I can’t forget an eloquent letter in The Santa Fe New Mexican recently from a man who is invisible to most of us except when his monster eighteen-wheeler rushes past on the throughway, creating a wind tunnel, the driver invisible feet above us, and maybe we are a little frightened, or maybe we want to curse—but have we ever imagined the life of this invisible man?
Or maybe like me you’ve noticed those huge trucks conveyed on pull-outs off the throughways that offer no amenities, no water or bathroom—just a place to park. I understand now how desperately these pull-outs are needed, having learned from my letter writer that the enormous paved parking lots, often nearly empty at night, by the big box stores are off-limits to the truckers. If one of them, like my letter writer, parks there, a big sign is glued to his windshield warning him to depart.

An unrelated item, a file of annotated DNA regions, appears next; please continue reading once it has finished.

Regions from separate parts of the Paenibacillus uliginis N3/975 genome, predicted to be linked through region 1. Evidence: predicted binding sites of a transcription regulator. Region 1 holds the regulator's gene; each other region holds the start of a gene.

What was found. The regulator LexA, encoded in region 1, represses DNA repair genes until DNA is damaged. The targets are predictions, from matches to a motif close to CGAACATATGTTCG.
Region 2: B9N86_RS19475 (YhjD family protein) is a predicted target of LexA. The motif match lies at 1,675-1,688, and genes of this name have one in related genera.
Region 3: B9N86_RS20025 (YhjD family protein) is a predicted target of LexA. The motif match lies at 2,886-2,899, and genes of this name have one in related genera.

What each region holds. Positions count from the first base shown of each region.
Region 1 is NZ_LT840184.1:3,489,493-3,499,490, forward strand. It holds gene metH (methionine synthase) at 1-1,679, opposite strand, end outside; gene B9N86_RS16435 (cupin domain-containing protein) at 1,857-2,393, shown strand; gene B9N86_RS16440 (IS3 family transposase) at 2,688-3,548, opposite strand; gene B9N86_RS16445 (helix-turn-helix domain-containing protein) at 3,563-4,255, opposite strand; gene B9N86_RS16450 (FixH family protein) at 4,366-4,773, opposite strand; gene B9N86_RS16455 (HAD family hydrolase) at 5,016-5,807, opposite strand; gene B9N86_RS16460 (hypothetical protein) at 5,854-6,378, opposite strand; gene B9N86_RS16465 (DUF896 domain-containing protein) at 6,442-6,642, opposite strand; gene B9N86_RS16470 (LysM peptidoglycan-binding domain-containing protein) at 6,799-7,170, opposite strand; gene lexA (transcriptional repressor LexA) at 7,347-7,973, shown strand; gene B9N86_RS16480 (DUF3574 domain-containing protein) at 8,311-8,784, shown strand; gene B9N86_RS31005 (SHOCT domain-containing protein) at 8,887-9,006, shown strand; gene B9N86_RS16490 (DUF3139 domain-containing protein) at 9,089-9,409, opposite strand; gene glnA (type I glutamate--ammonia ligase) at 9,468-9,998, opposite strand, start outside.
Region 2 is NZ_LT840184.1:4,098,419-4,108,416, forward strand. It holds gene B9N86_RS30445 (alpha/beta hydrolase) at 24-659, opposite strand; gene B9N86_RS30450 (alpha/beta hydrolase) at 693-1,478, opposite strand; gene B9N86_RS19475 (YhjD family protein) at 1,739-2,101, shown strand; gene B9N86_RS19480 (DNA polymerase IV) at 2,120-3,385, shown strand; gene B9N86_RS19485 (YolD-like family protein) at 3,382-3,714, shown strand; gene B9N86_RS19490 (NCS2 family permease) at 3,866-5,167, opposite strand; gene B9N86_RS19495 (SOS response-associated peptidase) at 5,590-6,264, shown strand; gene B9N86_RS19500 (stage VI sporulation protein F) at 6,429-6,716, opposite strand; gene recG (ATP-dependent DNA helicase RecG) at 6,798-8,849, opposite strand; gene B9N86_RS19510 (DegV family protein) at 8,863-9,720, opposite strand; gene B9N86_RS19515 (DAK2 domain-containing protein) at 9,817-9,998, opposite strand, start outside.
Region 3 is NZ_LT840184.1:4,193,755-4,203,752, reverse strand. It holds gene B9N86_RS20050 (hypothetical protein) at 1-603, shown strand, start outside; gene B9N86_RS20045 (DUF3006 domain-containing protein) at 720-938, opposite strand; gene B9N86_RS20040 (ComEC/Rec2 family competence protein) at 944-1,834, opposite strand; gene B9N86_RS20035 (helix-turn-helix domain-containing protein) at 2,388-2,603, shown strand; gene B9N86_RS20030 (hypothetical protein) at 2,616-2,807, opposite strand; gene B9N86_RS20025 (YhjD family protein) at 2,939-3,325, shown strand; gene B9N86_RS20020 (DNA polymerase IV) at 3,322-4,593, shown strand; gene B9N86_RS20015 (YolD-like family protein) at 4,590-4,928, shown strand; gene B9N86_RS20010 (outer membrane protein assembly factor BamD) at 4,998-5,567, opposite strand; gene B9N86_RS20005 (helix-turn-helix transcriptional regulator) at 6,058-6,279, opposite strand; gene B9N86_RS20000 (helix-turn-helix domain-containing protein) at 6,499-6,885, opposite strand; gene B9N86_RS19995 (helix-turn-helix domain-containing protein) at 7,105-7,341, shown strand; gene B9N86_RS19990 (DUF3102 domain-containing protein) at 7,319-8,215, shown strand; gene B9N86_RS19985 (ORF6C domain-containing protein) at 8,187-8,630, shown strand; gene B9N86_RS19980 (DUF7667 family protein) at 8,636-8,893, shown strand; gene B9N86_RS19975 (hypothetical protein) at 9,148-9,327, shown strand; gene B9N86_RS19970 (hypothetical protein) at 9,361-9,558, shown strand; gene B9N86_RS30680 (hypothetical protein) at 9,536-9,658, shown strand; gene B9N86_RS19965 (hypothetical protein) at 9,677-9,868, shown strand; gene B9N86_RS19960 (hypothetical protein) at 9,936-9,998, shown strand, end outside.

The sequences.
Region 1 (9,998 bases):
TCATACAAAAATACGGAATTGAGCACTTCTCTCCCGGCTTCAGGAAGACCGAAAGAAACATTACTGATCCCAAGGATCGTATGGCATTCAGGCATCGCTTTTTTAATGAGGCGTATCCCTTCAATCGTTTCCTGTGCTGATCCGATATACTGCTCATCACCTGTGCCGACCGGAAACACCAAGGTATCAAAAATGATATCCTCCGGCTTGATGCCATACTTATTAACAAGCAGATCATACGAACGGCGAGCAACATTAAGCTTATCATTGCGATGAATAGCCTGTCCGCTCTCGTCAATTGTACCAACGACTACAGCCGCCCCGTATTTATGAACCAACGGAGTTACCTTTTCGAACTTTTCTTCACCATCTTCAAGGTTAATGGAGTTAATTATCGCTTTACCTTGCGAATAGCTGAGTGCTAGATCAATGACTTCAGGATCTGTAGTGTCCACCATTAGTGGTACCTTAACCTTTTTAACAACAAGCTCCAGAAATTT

Hard to get off, those signs.
And then there are the long, long hours on these cross-country trips, the weeks away from home, the uncomfortable nights spent on what is just a shelf in back of the driver’s seat, the terrible food, the demands to drive longer, drive later, hauling what I imagine are vast boxes of patio furniture peddled by the catalogs, whose pastel pink and white versions promise a way of life with no worry, no demands, just endless days sprawled in the sun on blue-and-white checked cushions…
I’m sure there are unions representing some of these drivers, but the urge must be strong to own or lease one’s own giant, removing any possibility of group action to improve hours, wages and conditions.
We seem to be forever in the shadow of the Cold War although few people today remember it, when panicked imaginings about “Reds” ruined lives, undermined political action, and discredited the Unions as being puppets of the Russians.
Working people fall victim to our notion that we can solve every social problem as individuals. Really, our own power lies in collective bargaining—but who even hears that expression these days?